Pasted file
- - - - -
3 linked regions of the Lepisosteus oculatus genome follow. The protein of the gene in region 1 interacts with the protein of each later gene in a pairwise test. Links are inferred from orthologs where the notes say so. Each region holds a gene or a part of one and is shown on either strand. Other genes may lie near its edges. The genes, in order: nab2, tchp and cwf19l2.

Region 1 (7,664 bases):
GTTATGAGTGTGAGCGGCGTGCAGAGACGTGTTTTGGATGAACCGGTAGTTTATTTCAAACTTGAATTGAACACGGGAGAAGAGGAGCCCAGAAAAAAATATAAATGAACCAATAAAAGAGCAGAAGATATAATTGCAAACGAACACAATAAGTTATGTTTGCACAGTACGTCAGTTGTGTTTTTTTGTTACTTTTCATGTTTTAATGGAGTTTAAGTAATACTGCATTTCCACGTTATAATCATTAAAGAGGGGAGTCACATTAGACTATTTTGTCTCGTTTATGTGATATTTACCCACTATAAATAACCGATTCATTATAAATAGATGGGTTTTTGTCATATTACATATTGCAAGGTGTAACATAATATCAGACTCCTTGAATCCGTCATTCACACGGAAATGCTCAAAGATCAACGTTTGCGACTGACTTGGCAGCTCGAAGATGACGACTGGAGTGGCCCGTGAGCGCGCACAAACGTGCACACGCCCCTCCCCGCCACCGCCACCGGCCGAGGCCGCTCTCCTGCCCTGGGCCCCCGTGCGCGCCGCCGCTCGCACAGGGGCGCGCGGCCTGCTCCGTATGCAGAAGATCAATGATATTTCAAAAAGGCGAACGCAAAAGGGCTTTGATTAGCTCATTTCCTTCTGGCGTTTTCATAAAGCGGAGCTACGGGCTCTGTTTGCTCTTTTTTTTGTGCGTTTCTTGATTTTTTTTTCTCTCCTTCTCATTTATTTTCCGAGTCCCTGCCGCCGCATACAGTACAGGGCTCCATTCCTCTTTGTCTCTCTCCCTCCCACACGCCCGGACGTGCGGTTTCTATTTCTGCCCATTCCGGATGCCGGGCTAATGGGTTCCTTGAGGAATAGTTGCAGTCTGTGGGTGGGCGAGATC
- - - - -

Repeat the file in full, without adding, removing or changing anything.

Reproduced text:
3 linked regions of the Lepisosteus oculatus genome follow. The protein of the gene in region 1 interacts with the protein of each later gene in a pairwise test. Links are inferred from orthologs where the notes say so. Each region holds a gene or a part of one and is shown on either strand. Other genes may lie near its edges. The genes, in order: nab2, tchp and cwf19l2.

Region 1 (7,664 bases):
GTTATGAGTGTGAGCGGCGTGCAGAGACGTGTTTTGGATGAACCGGTAGTTTATTTCAAACTTGAATTGAACACGGGAGAAGAGGAGCCCAGAAAAAAATATAAATGAACCAATAAAAGAGCAGAAGATATAATTGCAAACGAACACAATAAGTTATGTTTGCACAGTACGTCAGTTGTGTTTTTTTGTTACTTTTCATGTTTTAATGGAGTTTAAGTAATACTGCATTTCCACGTTATAATCATTAAAGAGGGGAGTCACATTAGACTATTTTGTCTCGTTTATGTGATATTTACCCACTATAAATAACCGATTCATTATAAATAGATGGGTTTTTGTCATATTACATATTGCAAGGTGTAACATAATATCAGACTCCTTGAATCCGTCATTCACACGGAAATGCTCAAAGATCAACGTTTGCGACTGACTTGGCAGCTCGAAGATGACGACTGGAGTGGCCCGTGAGCGCGCACAAACGTGCACACGCCCCTCCCCGCCACCGCCACCGGCCGAGGCCGCTCTCCTGCCCTGGGCCCCCGTGCGCGCCGCCGCTCGCACAGGGGCGCGCGGCCTGCTCCGTATGCAGAAGATCAATGATATTTCAAAAAGGCGAACGCAAAAGGGCTTTGATTAGCTCATTTCCTTCTGGCGTTTTCATAAAGCGGAGCTACGGGCTCTGTTTGCTCTTTTTTTTGTGCGTTTCTTGATTTTTTTTTCTCTCCTTCTCATTTATTTTCCGAGTCCCTGCCGCCGCATACAGTACAGGGCTCCATTCCTCTTTGTCTCTCTCCCTCCCACACGCCCGGACGTGCGGTTTCTATTTCTGCCCATTCCGGATGCCGGGCTAATGGGTTCCTTGAGGAATAGTTGCAGTCTGTGGGTGGGCGAGATC